When researches and clinical practitioners assess either general clinical constructs or specific forensic-related measures, they routinely collect diverse information (e.g., self-reports, objective instruments) to inform their assessments. Within forensic settings, the principles of risk, need, and responsivity should be reflected in offender assessment (Andrews et al., 1990). Here, it is argued that HOSTILITY might contribute to a more comprehensive and accurate assessment of recidivism risk as well as of factors empirically and theoretically associated with criminal conduct (e.g., HOSTILITY).
In treatment outcome studies, the ability of the applied instruments to detect significant change in the status of the dynamic factors over time is crucial and, vice versa, studies based on interventions proven effective are suitable for testing the sensitivity for change of different assessment methods.
The present research project in its entirety examined the sensitivity for change of diverse measures widely used to assess hostility-prone cognitions. While some of the measures required offenders to self-report the extent to which they identify with different hostility-driven beliefs, other measures assessed hostility as an interpretation bias to ambiguous social cues and a phenomenon of the interpersonal perception. Such multi-method assessments have several advantages. Using information from multiple tests rather than a single tool assessment allows clinicians to better guide diagnostic decisions and to gain a holistic systematic view of an individual’s cognitive distortions. The assessment approach we propose in our project is a time efficient method to measure a wider range of manifestation of HAB than any single HAB-assessment method can measure separately. It is based on three foundational sources of information (i.e., practice, research and test development) that provide the knowledge necessary to organize theory-driven, comprehensive, reliable, and valid assessments of HAB and its change over time.
In this project, we applied different assessment tools of HAB among young violent offenders, and in particular tested them comparatively in terms of their sensitivity for change processes. Demonstrable change-sensitive diagnostic instruments for the detection of criminological needs are of very high value for forensic practice, for example for the assessment of treatment effects. However, they would also be of great scientific value because comparable approaches to the forensic field are currently lacking.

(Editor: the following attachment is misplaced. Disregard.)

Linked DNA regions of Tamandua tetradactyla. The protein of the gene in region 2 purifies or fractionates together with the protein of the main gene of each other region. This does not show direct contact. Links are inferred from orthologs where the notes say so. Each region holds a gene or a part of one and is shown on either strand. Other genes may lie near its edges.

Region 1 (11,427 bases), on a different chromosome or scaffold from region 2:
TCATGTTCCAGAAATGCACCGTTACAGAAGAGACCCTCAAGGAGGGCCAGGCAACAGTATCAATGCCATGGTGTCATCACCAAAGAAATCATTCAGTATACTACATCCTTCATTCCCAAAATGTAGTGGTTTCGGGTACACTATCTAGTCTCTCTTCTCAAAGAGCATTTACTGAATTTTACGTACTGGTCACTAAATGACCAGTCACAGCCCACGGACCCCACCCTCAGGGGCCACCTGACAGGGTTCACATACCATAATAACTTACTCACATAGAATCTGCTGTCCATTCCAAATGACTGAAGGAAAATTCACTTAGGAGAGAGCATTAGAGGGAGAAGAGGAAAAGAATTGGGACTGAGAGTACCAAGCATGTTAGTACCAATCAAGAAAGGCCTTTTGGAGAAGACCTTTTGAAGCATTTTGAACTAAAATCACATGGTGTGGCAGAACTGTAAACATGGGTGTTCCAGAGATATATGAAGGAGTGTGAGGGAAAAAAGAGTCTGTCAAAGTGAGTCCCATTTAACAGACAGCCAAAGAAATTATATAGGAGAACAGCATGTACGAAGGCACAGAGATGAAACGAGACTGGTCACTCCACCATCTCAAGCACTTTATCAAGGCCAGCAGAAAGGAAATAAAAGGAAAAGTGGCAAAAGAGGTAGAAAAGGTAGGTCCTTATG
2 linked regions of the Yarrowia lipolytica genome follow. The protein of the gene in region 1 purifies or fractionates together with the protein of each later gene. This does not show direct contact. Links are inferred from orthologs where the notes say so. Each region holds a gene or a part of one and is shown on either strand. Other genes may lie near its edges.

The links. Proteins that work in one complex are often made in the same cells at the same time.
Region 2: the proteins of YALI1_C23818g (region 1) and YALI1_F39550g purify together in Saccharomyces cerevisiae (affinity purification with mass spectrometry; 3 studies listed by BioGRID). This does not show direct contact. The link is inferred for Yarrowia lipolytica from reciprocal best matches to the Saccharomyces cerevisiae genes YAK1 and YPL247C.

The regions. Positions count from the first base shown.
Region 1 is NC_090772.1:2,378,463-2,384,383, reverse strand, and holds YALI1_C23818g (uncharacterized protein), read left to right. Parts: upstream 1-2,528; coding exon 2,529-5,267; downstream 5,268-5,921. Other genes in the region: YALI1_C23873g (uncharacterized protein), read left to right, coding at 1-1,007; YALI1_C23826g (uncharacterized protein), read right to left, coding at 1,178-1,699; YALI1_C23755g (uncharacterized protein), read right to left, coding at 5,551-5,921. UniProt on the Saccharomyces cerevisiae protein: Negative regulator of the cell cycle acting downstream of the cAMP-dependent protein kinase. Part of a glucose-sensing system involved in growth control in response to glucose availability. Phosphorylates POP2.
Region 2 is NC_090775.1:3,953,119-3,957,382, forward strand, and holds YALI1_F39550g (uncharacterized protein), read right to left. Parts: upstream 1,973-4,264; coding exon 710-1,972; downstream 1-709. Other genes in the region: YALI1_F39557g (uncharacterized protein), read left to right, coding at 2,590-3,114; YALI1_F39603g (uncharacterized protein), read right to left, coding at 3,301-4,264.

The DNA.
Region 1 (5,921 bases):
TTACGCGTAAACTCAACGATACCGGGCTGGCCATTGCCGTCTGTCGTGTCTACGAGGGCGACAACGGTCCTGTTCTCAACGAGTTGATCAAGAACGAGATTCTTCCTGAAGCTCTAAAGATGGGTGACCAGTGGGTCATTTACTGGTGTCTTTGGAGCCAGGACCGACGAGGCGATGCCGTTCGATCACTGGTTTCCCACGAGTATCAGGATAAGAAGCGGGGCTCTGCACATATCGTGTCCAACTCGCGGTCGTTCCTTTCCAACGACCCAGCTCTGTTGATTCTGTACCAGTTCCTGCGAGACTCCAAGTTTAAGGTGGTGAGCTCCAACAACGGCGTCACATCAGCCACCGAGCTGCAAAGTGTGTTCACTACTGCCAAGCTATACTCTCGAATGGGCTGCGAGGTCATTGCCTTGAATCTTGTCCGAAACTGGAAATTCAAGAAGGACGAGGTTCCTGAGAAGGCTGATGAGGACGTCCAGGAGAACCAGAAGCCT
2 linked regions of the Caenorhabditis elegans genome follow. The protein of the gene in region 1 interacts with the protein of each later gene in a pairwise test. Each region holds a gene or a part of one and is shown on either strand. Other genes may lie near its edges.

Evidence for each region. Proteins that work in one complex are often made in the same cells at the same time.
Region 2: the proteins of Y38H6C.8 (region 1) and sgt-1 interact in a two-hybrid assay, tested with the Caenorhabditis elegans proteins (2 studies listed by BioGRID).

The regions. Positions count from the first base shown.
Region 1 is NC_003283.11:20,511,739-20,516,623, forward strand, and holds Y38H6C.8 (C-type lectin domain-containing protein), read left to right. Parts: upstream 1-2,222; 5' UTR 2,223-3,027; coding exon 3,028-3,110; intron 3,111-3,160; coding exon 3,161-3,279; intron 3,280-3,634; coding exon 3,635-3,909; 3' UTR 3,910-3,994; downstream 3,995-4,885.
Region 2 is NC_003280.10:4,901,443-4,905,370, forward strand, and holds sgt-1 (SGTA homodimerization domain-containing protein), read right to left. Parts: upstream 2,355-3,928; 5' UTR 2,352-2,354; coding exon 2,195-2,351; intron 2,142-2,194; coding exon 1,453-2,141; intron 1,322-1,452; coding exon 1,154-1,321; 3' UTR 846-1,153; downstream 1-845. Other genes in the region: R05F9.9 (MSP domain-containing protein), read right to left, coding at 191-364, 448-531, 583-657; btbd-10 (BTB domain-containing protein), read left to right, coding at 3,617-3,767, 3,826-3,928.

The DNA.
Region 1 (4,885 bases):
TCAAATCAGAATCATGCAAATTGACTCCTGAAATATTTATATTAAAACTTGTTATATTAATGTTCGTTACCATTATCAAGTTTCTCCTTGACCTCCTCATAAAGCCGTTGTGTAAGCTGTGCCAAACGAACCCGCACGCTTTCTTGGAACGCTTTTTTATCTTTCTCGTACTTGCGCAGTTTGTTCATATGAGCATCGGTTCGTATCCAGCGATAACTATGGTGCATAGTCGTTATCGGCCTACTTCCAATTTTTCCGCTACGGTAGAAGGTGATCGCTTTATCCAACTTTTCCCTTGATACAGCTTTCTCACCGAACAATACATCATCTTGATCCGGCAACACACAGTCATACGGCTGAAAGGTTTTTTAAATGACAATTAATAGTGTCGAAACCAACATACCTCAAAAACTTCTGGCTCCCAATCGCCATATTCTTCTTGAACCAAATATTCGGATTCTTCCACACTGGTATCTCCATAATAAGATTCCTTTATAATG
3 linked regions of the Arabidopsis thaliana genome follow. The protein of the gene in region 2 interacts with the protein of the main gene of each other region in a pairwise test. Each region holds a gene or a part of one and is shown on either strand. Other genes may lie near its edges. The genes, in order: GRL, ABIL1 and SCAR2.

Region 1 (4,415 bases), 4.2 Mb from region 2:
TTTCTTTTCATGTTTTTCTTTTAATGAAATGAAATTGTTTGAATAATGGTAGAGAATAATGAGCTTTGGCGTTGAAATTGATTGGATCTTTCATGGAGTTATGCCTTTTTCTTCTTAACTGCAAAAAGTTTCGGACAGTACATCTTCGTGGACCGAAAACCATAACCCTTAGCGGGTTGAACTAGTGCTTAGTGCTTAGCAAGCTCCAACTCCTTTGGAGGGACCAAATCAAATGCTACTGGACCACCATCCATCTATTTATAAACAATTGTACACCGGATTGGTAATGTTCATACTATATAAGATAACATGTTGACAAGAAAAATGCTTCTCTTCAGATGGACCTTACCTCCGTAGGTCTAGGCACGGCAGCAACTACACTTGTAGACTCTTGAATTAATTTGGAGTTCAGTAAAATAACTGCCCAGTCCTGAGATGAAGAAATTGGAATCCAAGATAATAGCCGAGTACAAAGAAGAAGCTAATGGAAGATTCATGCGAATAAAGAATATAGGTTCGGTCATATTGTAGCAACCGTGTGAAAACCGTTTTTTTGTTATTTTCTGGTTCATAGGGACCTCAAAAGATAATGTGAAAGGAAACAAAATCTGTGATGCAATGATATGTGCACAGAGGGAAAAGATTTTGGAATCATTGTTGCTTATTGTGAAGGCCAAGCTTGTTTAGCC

According to our overall results, the vignettes tool is most informative in terms of adequately assessment of the components of HAB as well as its change over time. When applied as a qualitative method, vignettes reflected the ways individuals constructed, perceived, interpreted and attributed intent to ambiguous social situations and how they expressed hostility in relation to the provocateur as well as to the self. Due to the incorporation of open-ended questions, vignettes were able to trigger individual cognitive processing patterns and evoke an in-depth, detailed analysis of HAB in its entirety. Thereby, data obtained through the vignettes can be considered very valuable to contributing to a better understanding of individuals’ social realities and drawing attention to instructional perception processes, interpretation patterns, and social structural features. The evidence gained by exploring HAB qualitatively could be used as a basis for developing more relevant and specific treatments and rehabilitation strategies for individuals who perceived ambiguous social vignettes in a biased way. Thus, vignettes seemed to best correspond to the RNR-principles of effective correctional treatment in that they were able to reflect personal individual criminogenic needs (antisocial hostile cognitions) as expressed and defined by the individuals themselves.